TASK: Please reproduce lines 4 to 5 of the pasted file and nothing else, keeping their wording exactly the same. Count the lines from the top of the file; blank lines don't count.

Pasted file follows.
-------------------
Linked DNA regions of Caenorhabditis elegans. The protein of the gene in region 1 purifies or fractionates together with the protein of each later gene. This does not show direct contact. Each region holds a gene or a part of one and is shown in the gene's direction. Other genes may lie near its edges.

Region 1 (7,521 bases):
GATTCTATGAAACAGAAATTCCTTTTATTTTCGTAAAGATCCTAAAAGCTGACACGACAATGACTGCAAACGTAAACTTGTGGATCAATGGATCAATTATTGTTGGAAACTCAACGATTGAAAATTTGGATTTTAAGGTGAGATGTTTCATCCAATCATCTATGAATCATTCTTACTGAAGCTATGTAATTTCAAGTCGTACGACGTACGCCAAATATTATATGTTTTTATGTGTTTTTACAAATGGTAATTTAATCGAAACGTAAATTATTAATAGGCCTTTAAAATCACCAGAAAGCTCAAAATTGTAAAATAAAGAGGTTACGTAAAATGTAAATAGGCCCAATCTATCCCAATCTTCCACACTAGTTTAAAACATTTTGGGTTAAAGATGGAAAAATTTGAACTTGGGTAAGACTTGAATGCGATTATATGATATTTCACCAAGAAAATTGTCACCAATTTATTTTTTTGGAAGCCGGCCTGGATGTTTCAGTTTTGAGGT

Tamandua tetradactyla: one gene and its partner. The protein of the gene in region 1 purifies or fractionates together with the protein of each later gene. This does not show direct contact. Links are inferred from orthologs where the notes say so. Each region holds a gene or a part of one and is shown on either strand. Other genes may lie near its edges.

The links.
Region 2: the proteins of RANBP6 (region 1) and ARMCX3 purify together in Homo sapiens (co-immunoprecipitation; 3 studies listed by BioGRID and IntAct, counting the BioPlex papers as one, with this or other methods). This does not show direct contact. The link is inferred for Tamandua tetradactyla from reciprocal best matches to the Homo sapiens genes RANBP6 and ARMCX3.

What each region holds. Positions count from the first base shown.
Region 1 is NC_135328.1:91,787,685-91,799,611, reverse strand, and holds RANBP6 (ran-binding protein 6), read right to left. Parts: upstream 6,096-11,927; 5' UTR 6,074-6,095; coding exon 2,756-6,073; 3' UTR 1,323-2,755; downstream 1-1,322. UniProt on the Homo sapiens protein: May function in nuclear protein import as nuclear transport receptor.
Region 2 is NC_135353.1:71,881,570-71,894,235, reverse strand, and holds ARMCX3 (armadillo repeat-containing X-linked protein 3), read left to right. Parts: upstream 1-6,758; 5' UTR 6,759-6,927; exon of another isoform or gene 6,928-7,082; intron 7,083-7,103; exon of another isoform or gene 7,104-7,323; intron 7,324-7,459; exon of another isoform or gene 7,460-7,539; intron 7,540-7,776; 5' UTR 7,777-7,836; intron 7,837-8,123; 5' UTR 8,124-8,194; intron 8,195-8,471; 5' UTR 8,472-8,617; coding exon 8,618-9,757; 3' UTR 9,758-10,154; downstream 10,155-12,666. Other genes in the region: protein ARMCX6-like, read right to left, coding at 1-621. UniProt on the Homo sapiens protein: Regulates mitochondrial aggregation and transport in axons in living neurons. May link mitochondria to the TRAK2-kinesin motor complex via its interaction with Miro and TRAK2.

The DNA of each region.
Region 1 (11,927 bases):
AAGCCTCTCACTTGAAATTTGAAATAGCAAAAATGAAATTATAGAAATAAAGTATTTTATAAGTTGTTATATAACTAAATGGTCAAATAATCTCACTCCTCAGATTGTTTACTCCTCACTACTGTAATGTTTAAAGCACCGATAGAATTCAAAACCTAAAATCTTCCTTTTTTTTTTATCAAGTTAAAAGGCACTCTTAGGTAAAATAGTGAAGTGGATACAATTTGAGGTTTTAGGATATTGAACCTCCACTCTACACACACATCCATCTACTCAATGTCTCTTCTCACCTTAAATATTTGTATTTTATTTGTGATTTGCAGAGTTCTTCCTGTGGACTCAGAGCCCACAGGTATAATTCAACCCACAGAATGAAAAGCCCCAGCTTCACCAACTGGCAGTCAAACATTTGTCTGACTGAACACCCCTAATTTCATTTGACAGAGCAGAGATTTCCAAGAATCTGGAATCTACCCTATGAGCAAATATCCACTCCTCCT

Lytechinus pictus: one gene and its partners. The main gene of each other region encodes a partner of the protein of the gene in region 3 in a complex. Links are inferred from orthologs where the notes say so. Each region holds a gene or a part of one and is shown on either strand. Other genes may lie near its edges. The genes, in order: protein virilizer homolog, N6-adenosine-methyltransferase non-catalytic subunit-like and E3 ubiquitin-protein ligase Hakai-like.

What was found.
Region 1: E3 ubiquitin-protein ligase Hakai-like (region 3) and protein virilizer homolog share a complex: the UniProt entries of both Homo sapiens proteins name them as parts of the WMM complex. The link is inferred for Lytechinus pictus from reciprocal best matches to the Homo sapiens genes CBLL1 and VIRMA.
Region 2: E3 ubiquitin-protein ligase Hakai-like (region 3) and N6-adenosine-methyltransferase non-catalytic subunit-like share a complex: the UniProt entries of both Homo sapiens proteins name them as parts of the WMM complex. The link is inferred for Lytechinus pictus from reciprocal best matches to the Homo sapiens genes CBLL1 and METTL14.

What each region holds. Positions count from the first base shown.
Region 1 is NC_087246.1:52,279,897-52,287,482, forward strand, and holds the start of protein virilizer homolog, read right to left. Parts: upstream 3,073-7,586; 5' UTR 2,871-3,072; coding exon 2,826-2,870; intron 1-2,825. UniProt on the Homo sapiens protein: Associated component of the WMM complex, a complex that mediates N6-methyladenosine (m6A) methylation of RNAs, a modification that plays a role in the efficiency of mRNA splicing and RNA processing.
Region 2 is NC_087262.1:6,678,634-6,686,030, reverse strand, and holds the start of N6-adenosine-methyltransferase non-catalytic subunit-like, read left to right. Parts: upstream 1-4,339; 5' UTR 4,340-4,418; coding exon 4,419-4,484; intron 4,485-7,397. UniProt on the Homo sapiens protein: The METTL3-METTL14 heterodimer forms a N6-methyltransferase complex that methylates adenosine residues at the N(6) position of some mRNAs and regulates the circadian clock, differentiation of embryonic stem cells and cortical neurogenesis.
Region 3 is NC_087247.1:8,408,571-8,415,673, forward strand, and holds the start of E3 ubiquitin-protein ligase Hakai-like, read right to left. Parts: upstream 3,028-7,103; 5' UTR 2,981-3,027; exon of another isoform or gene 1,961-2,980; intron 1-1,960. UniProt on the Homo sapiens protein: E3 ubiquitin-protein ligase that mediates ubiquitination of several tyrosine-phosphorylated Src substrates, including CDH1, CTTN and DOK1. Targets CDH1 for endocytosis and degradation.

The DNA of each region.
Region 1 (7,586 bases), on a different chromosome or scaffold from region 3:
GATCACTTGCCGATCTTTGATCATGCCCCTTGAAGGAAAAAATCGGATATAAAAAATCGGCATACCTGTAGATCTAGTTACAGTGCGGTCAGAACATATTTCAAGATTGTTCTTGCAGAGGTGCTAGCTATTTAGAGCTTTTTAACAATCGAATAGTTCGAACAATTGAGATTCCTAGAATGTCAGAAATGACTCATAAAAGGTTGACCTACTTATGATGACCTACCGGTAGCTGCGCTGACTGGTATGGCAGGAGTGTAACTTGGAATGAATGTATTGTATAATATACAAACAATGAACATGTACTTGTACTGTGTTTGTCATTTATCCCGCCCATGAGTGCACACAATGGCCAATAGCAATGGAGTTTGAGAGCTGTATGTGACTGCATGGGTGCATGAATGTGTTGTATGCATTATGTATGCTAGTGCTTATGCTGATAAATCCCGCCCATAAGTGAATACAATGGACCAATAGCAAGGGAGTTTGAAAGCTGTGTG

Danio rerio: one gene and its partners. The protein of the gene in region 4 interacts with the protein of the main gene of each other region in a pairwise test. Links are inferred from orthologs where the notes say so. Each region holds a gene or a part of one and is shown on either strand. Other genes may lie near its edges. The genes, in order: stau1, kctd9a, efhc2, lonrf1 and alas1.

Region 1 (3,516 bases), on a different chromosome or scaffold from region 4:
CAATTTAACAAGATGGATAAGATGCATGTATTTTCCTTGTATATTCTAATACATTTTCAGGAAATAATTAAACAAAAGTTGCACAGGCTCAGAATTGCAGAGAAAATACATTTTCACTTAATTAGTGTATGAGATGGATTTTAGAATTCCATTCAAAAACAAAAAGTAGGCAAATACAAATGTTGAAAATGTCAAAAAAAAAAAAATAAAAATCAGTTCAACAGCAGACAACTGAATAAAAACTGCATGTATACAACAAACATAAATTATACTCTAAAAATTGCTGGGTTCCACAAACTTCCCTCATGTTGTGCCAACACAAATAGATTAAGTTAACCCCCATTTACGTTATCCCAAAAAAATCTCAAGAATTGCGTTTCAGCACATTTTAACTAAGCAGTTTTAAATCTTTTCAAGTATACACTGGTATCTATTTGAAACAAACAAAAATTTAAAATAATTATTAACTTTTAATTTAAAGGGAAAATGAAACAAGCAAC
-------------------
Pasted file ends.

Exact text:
Tamandua tetradactyla: one gene and its partner. The protein of the gene in region 1 purifies or fractionates together with the protein of each later gene. This does not show direct contact. Links are inferred from orthologs where the notes say so. Each region holds a gene or a part of one and is shown on either strand. Other genes may lie near its edges.

The links.